I met David Anthony Durham in the flesh for the first time. He’s an incredibly nice guy and I made sure to gush about his book to everyone. Mike Kabongo and I had to break the sad, sad news to him that there were, indeed, only about 8 black people at the con. I think he eventually met all of them.
I met a lot of other people for the first time, but at the risk of leaving someone out, I won’t go into a long list of names. Let’s just say that there were plenty of cool people running around and I got the chance to touch them, which is all I really want.
There were almost 1200 people there this year, which meant I kept missing people or sometimes saw them exactly once before they had to go. I’m particularly sad I didn’t get to spend more time with Karin Lowachee, whom I haven’t seen in years and years, and Steve Perry, same years and years deal. There were many OWW people there whom I haven’t seen in a while. Charlie Finley snubbed me! Is that any way to treat a cousin? Humph.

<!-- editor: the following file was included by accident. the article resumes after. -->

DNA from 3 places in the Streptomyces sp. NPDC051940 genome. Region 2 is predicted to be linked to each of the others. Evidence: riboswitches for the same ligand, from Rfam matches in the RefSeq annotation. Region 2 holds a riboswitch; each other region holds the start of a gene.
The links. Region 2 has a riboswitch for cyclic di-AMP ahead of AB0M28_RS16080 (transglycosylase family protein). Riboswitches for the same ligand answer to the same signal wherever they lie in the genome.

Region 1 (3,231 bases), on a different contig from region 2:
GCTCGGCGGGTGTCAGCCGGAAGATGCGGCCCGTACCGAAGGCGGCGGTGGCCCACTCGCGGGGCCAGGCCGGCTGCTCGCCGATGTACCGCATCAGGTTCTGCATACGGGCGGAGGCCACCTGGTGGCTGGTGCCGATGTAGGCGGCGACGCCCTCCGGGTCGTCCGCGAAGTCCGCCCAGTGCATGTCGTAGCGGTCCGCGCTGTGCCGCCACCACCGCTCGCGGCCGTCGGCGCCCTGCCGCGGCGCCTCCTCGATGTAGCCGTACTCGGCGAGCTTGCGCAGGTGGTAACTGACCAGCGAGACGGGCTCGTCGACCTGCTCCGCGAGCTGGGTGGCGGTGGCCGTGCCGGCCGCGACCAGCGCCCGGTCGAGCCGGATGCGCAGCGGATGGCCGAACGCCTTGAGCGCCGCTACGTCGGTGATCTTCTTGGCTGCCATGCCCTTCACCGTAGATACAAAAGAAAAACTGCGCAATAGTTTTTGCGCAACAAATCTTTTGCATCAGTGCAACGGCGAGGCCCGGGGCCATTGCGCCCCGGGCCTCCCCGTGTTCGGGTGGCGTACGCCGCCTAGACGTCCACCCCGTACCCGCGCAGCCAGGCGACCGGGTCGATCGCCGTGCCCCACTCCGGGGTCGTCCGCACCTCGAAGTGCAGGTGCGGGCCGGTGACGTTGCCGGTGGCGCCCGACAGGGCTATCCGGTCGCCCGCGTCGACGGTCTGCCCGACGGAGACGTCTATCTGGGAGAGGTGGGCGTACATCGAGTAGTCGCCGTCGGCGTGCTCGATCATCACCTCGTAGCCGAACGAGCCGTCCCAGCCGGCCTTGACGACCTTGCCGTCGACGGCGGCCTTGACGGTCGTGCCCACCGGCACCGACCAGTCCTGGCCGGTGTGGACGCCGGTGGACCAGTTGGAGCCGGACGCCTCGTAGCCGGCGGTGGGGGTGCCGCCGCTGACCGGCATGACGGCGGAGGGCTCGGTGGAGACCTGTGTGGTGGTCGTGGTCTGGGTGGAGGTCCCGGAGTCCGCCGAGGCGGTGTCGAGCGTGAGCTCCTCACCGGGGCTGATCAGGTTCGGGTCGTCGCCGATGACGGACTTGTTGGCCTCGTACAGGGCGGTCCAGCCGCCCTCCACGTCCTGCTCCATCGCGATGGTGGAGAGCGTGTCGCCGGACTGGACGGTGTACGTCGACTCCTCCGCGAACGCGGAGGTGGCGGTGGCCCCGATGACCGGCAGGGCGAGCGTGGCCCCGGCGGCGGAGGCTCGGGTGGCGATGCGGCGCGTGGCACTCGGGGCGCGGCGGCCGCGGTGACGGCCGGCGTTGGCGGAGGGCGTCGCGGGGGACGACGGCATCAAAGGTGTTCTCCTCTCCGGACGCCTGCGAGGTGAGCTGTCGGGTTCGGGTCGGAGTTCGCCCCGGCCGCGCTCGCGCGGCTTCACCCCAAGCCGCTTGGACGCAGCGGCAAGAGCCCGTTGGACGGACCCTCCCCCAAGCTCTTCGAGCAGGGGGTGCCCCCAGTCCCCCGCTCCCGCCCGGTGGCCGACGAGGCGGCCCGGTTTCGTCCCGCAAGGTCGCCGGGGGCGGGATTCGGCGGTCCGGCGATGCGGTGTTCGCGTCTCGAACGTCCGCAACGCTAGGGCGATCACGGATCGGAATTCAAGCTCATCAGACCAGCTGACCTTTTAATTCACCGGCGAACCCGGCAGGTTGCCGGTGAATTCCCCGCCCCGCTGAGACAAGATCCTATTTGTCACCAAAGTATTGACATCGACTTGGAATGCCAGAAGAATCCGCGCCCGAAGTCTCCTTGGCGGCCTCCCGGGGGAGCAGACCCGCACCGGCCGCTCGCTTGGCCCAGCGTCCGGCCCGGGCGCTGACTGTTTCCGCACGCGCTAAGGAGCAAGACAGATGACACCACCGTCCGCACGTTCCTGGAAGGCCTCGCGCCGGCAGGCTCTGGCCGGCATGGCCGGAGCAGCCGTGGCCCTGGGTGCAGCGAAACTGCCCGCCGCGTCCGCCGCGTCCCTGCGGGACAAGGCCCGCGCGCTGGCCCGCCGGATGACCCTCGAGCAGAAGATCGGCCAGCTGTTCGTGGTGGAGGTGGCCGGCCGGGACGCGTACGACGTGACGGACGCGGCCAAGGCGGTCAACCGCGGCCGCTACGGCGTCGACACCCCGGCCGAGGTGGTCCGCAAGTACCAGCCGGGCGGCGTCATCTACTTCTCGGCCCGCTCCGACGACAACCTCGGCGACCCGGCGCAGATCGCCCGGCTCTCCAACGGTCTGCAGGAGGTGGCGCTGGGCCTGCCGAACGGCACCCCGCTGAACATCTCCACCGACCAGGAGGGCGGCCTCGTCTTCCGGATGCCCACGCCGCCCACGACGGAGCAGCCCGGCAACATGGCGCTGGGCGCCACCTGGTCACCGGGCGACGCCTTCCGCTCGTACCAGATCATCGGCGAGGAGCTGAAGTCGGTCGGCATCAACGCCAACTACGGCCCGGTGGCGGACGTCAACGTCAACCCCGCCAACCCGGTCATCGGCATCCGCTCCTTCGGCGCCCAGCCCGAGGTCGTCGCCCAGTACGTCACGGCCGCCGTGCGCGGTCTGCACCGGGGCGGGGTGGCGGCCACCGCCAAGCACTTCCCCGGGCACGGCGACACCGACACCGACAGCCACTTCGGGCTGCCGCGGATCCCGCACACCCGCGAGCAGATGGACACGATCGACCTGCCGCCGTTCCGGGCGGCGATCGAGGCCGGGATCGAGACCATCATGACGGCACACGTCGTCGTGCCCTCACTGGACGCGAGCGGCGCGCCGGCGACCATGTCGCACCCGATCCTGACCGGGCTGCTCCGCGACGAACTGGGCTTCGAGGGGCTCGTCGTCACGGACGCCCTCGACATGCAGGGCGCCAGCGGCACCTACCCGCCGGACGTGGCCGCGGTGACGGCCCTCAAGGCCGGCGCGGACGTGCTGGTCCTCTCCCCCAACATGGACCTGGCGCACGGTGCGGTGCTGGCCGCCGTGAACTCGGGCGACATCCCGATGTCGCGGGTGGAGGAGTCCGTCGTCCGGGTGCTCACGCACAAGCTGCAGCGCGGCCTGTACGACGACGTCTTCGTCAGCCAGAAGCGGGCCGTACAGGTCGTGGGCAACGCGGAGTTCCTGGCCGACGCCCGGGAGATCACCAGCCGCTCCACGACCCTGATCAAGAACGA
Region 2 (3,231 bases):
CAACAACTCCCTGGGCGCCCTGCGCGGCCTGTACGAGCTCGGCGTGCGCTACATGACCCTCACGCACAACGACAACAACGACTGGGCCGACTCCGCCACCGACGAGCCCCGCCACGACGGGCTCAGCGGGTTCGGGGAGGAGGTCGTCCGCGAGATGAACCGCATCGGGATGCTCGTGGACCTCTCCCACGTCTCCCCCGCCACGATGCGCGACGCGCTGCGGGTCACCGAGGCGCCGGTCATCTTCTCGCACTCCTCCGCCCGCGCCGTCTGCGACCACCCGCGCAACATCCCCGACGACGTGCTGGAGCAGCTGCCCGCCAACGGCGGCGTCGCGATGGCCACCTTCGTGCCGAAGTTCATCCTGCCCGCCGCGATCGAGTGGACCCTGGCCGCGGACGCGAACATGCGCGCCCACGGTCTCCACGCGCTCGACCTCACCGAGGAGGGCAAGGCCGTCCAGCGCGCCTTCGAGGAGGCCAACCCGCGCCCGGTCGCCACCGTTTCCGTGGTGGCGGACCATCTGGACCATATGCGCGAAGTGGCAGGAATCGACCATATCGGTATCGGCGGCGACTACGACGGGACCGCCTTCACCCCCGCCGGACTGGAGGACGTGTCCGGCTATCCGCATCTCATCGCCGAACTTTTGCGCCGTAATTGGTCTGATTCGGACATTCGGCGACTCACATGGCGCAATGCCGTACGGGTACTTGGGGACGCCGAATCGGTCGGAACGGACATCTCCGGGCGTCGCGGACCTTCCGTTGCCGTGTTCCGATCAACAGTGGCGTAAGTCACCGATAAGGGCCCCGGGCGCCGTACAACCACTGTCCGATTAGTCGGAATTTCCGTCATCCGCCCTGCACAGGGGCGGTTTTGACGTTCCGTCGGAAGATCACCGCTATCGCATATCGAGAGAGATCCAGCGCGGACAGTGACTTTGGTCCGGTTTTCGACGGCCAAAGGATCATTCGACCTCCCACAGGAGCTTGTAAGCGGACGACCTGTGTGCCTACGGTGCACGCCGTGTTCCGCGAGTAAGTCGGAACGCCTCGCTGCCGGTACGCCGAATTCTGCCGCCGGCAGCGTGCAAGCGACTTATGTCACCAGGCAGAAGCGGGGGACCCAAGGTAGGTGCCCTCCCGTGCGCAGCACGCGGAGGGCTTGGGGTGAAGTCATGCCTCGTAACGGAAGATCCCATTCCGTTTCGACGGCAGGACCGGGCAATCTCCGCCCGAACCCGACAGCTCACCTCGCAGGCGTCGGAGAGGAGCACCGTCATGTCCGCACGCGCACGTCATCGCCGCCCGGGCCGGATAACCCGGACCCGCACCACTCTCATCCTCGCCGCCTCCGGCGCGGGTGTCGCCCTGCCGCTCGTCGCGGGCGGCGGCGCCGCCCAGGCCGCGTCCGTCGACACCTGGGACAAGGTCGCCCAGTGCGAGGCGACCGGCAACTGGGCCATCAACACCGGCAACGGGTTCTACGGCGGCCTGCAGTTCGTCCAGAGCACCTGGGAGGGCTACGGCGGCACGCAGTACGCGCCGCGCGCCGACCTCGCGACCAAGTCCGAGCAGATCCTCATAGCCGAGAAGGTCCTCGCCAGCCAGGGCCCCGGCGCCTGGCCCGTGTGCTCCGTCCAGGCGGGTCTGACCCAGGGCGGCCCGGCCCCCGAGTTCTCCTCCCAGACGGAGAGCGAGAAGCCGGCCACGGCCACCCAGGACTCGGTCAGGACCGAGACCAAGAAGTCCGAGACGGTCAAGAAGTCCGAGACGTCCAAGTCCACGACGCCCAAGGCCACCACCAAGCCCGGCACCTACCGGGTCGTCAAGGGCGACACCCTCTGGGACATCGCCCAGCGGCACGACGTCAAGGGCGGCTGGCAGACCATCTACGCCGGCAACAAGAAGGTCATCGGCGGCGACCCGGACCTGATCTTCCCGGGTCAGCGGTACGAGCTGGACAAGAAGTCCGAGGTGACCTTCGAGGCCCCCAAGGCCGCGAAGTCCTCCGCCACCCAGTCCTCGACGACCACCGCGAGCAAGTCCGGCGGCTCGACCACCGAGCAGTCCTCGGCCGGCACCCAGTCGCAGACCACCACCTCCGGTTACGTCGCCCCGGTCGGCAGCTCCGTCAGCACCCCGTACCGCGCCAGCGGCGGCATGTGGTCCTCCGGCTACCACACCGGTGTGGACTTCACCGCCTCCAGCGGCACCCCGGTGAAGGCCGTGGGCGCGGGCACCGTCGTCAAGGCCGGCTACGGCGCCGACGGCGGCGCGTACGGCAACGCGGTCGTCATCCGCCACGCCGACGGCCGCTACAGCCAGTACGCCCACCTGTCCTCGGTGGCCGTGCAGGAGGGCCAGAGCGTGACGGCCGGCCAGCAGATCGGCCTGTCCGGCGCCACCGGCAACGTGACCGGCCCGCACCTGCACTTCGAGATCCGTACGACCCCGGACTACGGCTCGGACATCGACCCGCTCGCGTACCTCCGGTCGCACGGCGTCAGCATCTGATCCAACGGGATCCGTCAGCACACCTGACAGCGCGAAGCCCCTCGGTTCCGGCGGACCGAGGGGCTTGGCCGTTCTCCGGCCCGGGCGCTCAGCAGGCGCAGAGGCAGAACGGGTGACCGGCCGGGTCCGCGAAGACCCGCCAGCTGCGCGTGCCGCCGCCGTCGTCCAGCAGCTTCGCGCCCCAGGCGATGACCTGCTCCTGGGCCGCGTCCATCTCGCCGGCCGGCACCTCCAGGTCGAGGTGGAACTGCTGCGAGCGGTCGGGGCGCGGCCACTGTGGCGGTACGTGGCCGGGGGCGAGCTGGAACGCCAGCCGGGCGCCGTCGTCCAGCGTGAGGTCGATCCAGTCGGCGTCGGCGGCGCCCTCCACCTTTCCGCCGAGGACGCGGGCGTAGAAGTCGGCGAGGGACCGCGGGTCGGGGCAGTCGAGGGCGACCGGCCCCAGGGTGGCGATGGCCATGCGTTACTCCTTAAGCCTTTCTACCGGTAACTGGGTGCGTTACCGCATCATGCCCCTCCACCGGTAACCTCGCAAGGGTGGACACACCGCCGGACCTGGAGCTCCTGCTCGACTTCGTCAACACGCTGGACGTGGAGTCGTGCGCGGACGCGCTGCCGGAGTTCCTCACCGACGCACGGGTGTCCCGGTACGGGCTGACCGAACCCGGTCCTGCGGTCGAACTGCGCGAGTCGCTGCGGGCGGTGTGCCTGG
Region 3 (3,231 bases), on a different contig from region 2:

All the people I saw most I saw at parties. And there were some great ones.
The Paper Cities/Secret History of Moscow party was really, really great. I know we stayed up far too late at that one talking about all kinds of crazy stuff. If you do not have a copy of Ekaterina Sedia’s book, go to your local indie bookstore and buy it right this instant. It is seriously fabulous. She is a great person to hang around with and I couldn’t be happier for all her success so far. I’m also most pleased that Matt Kressel’s first foray into anthology publishing is shaping up. The book looks great, there’s a great roster of authors in it, and I think it will do well.